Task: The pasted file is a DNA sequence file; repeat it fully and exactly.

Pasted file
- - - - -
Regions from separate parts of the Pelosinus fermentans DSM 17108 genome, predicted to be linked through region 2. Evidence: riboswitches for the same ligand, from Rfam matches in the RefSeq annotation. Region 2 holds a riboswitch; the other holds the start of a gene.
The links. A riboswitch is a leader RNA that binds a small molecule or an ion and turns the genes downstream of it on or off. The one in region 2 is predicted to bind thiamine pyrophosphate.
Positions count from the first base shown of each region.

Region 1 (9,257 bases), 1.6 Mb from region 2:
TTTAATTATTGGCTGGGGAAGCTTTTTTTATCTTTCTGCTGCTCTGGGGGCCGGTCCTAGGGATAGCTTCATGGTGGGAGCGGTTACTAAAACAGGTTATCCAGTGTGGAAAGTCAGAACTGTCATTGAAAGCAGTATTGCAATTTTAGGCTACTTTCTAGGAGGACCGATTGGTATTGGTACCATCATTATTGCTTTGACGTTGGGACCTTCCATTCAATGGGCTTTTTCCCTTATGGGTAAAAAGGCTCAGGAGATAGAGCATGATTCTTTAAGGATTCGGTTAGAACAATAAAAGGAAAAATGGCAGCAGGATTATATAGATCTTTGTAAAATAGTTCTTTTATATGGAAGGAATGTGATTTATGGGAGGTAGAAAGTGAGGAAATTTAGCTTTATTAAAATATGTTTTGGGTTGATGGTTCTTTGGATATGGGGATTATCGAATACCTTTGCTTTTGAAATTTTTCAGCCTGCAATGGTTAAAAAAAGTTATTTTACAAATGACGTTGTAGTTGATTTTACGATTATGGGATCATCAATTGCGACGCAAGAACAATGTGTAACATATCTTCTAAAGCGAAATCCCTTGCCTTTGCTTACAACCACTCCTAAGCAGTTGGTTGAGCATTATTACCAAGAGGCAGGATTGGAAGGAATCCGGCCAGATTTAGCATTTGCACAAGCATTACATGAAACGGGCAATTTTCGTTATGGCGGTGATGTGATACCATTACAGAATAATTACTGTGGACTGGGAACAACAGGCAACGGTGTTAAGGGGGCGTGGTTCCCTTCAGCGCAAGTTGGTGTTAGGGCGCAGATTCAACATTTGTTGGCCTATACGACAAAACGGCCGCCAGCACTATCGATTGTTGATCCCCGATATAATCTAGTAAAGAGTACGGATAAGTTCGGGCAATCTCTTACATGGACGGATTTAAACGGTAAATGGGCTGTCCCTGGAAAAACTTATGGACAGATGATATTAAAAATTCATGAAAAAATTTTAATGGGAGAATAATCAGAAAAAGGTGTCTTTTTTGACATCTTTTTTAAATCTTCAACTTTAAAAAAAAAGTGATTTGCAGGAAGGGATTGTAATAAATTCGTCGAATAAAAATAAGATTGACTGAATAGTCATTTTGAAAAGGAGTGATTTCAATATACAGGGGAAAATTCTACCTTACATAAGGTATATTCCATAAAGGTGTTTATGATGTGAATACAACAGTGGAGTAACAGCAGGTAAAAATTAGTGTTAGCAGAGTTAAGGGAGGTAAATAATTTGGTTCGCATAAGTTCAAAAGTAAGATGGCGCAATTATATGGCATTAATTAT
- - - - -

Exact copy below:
Regions from separate parts of the Pelosinus fermentans DSM 17108 genome, predicted to be linked through region 2. Evidence: riboswitches for the same ligand, from Rfam matches in the RefSeq annotation. Region 2 holds a riboswitch; the other holds the start of a gene.
The links. A riboswitch is a leader RNA that binds a small molecule or an ion and turns the genes downstream of it on or off. The one in region 2 is predicted to bind thiamine pyrophosphate.
Positions count from the first base shown of each region.

Region 1 (9,257 bases), 1.6 Mb from region 2:
TTTAATTATTGGCTGGGGAAGCTTTTTTTATCTTTCTGCTGCTCTGGGGGCCGGTCCTAGGGATAGCTTCATGGTGGGAGCGGTTACTAAAACAGGTTATCCAGTGTGGAAAGTCAGAACTGTCATTGAAAGCAGTATTGCAATTTTAGGCTACTTTCTAGGAGGACCGATTGGTATTGGTACCATCATTATTGCTTTGACGTTGGGACCTTCCATTCAATGGGCTTTTTCCCTTATGGGTAAAAAGGCTCAGGAGATAGAGCATGATTCTTTAAGGATTCGGTTAGAACAATAAAAGGAAAAATGGCAGCAGGATTATATAGATCTTTGTAAAATAGTTCTTTTATATGGAAGGAATGTGATTTATGGGAGGTAGAAAGTGAGGAAATTTAGCTTTATTAAAATATGTTTTGGGTTGATGGTTCTTTGGATATGGGGATTATCGAATACCTTTGCTTTTGAAATTTTTCAGCCTGCAATGGTTAAAAAAAGTTATTTTACAAATGACGTTGTAGTTGATTTTACGATTATGGGATCATCAATTGCGACGCAAGAACAATGTGTAACATATCTTCTAAAGCGAAATCCCTTGCCTTTGCTTACAACCACTCCTAAGCAGTTGGTTGAGCATTATTACCAAGAGGCAGGATTGGAAGGAATCCGGCCAGATTTAGCATTTGCACAAGCATTACATGAAACGGGCAATTTTCGTTATGGCGGTGATGTGATACCATTACAGAATAATTACTGTGGACTGGGAACAACAGGCAACGGTGTTAAGGGGGCGTGGTTCCCTTCAGCGCAAGTTGGTGTTAGGGCGCAGATTCAACATTTGTTGGCCTATACGACAAAACGGCCGCCAGCACTATCGATTGTTGATCCCCGATATAATCTAGTAAAGAGTACGGATAAGTTCGGGCAATCTCTTACATGGACGGATTTAAACGGTAAATGGGCTGTCCCTGGAAAAACTTATGGACAGATGATATTAAAAATTCATGAAAAAATTTTAATGGGAGAATAATCAGAAAAAGGTGTCTTTTTTGACATCTTTTTTAAATCTTCAACTTTAAAAAAAAAGTGATTTGCAGGAAGGGATTGTAATAAATTCGTCGAATAAAAATAAGATTGACTGAATAGTCATTTTGAAAAGGAGTGATTTCAATATACAGGGGAAAATTCTACCTTACATAAGGTATATTCCATAAAGGTGTTTATGATGTGAATACAACAGTGGAGTAACAGCAGGTAAAAATTAGTGTTAGCAGAGTTAAGGGAGGTAAATAATTTGGTTCGCATAAGTTCAAAAGTAAGATGGCGCAATTATATGGCATTAATTAT